When it comes to the topic of social problems, most of us will readily agree that the United States has its fair share of issues. Where this agreement usually ends, however, surrounds the question of where these problems originate. Whereas some are convinced that it is an individual’s problem, others maintain that it is the system-based issue (Eitzen et al., 12). Through the use of Social Problems by D. Stanley Eitzen et al. throughout this course, the authors discuss the causes and solutions of social problems such as the inequality towards sexual orientation, gender, race and poverty, from a systemic perspective. Although I agree with the author’s systemic view on those issues, I cannot fully accept putting blame solely on our social system. Thus making my initial view on social problems a combination of the systemic and individual perspectives.
When I was a child, homosexuality was never a topic of conversation. Whenever it came to examples of love it was always between a man and a woman. According to Eitzen et al., “in the heteronormative system of contemporary U.S. society, heterosexuality is the expected sexual orientation” for it is considered normal (242). The number of adults who identify as lesbian, gay, or bisexual in the United States is 3.5 percent (Eitzen et al., 247). While that percentage may seem small, a whopping 25.6 million Americans admit to having some same-sex sexual attraction (Eitzen et al., 247). With a number so large admitting to homosexual behavior, why is homosexuality viewed as deviant?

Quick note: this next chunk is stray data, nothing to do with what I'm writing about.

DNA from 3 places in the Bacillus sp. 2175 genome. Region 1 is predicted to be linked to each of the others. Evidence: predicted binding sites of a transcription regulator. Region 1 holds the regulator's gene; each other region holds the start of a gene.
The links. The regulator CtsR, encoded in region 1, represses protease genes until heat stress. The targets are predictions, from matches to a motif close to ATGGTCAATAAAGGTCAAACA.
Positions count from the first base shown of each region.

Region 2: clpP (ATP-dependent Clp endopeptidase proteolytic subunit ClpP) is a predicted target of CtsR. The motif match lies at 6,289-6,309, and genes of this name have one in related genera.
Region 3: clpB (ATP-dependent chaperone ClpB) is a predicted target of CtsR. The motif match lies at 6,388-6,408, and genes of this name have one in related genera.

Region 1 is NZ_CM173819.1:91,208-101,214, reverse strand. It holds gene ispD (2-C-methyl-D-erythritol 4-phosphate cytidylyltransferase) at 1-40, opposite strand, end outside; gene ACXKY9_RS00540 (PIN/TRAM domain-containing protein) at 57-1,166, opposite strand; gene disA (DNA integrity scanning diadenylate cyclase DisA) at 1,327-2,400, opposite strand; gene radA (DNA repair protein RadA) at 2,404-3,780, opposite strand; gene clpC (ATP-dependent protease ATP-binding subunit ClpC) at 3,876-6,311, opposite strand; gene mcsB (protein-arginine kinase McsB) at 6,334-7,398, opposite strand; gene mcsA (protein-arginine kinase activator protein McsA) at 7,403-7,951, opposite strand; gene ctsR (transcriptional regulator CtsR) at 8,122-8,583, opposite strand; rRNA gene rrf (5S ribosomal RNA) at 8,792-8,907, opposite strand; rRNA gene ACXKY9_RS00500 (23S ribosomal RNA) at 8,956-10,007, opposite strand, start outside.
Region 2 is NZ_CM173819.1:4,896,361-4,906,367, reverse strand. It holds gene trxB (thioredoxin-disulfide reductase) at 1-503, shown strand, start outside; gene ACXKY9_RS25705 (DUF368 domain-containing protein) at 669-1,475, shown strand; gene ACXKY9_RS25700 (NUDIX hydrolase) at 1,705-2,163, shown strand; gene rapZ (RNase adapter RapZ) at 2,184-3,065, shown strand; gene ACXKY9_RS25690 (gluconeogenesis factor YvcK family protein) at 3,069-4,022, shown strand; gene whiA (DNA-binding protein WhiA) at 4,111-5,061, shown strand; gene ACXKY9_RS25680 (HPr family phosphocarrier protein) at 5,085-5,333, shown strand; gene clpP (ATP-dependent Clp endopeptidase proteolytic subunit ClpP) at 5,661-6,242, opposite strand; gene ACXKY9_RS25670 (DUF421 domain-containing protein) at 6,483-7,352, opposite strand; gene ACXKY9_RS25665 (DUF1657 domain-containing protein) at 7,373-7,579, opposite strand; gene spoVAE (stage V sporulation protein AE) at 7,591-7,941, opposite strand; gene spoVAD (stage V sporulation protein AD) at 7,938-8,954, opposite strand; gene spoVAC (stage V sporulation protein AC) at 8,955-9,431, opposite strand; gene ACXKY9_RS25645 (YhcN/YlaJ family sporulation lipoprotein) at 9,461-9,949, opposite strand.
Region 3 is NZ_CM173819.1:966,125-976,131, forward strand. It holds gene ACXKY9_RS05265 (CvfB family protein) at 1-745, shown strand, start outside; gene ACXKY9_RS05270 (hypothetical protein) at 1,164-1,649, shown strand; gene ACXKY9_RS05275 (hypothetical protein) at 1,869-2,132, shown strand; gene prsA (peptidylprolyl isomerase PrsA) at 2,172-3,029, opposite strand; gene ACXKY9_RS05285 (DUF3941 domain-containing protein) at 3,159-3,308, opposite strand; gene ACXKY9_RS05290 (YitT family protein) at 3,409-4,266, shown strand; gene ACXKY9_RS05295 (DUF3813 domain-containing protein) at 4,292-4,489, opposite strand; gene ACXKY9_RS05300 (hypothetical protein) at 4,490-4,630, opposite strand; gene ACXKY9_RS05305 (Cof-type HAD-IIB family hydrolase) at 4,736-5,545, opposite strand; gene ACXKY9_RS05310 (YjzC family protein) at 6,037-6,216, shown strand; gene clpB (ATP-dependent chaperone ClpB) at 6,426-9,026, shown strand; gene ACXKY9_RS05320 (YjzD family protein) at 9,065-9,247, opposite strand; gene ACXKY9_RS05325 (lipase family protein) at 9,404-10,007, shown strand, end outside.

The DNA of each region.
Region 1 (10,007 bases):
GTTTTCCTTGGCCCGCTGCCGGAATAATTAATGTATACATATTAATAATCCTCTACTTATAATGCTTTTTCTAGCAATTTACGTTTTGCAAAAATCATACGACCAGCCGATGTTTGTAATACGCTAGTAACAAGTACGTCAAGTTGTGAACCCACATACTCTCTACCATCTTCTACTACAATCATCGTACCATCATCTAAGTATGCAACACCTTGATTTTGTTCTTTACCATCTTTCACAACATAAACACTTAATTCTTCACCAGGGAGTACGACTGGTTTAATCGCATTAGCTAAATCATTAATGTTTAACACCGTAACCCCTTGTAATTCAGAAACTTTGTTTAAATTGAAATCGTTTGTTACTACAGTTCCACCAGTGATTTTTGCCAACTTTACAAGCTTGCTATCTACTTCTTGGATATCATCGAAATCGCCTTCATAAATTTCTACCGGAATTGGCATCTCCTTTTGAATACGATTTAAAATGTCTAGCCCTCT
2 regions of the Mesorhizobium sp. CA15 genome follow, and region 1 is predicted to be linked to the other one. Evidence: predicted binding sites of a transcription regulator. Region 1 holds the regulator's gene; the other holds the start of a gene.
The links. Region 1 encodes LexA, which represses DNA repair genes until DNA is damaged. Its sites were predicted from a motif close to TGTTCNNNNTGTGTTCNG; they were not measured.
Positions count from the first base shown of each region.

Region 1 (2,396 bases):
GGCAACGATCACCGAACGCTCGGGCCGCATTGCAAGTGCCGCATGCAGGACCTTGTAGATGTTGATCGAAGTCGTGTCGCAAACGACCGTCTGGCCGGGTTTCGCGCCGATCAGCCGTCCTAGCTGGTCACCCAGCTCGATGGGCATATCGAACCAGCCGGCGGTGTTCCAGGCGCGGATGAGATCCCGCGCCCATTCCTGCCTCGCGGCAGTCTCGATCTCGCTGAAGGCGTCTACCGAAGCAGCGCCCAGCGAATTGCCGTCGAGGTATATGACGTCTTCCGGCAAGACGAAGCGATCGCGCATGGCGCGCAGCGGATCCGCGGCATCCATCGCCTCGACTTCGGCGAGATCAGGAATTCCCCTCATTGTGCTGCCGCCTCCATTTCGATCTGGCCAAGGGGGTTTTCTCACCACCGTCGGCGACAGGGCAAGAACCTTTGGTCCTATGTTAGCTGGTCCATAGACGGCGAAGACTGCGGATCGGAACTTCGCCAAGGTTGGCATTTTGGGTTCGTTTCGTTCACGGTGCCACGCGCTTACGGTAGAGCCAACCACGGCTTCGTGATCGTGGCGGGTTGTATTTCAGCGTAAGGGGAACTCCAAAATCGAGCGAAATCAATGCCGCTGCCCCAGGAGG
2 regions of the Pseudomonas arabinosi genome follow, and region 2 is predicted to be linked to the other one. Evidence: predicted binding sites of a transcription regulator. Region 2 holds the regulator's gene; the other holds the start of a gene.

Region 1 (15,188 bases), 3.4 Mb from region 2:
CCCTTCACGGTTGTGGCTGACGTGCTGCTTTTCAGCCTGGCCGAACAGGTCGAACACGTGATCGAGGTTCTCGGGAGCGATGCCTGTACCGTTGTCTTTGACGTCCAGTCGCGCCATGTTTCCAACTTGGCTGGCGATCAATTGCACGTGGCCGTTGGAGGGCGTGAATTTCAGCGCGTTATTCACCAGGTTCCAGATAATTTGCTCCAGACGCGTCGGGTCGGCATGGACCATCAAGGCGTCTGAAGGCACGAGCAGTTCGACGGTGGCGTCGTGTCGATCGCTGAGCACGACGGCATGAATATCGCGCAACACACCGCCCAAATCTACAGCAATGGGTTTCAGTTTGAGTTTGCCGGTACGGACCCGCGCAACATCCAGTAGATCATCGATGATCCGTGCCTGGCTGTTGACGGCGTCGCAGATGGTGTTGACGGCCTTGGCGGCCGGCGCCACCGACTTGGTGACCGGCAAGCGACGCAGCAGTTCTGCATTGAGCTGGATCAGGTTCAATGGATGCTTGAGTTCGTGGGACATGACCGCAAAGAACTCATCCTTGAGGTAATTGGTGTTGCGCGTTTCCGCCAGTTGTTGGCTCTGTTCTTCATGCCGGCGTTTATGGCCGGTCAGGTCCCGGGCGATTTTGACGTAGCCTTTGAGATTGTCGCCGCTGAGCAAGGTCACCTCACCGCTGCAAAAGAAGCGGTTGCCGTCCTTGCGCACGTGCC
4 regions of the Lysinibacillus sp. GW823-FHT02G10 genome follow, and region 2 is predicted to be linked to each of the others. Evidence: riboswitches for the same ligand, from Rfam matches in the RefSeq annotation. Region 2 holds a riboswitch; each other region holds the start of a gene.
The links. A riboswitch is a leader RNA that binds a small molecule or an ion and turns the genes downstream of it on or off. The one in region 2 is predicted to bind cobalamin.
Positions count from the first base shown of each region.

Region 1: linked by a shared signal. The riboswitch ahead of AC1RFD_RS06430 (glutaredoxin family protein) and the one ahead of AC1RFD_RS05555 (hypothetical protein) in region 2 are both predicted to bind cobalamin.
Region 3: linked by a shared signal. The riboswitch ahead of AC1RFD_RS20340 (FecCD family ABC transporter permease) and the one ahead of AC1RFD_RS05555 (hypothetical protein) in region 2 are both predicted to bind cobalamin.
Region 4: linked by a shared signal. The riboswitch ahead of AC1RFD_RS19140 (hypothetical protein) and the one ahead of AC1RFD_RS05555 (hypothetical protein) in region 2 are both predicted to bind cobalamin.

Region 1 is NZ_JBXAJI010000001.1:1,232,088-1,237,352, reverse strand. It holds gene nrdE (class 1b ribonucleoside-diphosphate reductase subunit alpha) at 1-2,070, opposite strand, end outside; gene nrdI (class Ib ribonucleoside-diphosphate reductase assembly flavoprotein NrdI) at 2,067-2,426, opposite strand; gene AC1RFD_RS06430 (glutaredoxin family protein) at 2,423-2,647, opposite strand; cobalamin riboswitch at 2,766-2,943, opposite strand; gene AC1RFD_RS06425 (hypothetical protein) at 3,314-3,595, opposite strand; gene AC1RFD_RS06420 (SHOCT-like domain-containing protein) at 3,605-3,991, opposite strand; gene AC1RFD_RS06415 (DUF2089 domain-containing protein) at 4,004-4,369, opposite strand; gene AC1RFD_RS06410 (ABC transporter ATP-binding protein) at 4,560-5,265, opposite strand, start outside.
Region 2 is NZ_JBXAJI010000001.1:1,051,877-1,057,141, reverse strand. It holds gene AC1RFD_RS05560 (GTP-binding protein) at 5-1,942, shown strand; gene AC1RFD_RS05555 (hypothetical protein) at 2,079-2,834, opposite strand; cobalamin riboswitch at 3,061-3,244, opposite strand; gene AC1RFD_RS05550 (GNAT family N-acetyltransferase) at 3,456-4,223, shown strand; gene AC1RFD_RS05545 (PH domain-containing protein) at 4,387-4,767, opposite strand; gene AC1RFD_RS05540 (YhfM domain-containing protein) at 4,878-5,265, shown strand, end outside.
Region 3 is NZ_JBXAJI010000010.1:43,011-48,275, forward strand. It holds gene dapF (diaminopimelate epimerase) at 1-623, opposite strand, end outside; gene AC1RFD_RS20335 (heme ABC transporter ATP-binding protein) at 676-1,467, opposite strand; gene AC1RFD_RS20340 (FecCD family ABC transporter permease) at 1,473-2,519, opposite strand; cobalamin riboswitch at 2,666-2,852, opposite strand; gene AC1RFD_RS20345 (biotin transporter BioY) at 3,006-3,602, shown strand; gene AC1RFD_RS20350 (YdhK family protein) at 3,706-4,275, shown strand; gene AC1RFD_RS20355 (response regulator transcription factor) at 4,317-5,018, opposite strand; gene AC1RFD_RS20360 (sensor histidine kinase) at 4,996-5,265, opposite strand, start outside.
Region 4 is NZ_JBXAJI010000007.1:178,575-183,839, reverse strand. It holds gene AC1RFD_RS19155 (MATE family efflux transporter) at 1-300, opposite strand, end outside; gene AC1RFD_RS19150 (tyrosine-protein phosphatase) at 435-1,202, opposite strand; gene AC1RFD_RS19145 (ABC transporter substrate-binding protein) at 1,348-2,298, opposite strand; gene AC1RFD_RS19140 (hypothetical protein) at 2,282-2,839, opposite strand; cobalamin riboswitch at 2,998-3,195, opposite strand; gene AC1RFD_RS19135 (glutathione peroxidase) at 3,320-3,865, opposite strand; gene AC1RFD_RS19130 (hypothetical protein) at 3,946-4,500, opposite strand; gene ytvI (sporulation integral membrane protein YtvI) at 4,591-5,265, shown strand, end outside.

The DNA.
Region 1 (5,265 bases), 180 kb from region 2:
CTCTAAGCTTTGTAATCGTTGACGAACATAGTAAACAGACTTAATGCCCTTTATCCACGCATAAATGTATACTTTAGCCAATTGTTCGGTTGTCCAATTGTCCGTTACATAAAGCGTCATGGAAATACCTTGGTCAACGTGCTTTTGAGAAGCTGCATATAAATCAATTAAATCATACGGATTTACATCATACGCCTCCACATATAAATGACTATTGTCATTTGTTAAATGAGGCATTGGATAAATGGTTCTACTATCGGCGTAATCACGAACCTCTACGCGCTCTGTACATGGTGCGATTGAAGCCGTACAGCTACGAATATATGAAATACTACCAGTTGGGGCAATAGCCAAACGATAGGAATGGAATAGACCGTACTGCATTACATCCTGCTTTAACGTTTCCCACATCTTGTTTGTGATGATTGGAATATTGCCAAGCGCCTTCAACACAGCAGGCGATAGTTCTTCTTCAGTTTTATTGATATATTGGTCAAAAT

People with power have become like lawmakers, deciding who and what is deviant. Major religious groups, such as Judeo-Christians, believe that homosexuality is a sin because The Old Testament only approves of “sexual intercourse within marriage and for the purpose of procreation” (Eitzen et al., 250). With so many followers, these religious groups have formed boycotts against homosexuality, aiming them at companies and people who support the “homosexual agenda” (Eitzen et al., 252). Religion has also touched the legal system causing even more havoc.
Up until September 2011, the U.S military discriminated against gays and lesbians. The “Don’t Ask, Don’t Tell” policy set place in 1994 allowed homosexuals into the military only if they “stood in the closet” (Eitzen et al., 254). The U.S. government also made same-sex marriage illegal in all states. It wasn’t until 2003 when Massachusetts, Connecticut, and other states began to pass their own laws that allowed same-sex couples to obtain a marriage license (Eitzen et al., 256). Job discrimination has also been an issue influenced by the social system. According to Eitzen et al. “15 percent to 43 percent of gay men and lesbians have experienced discrimination and/or harassment in the workplace” (258). In some states, being fired or rejected from a job because of your sexuality is legally acceptable. Other states have passed laws that prohibit employment discrimination; however, there...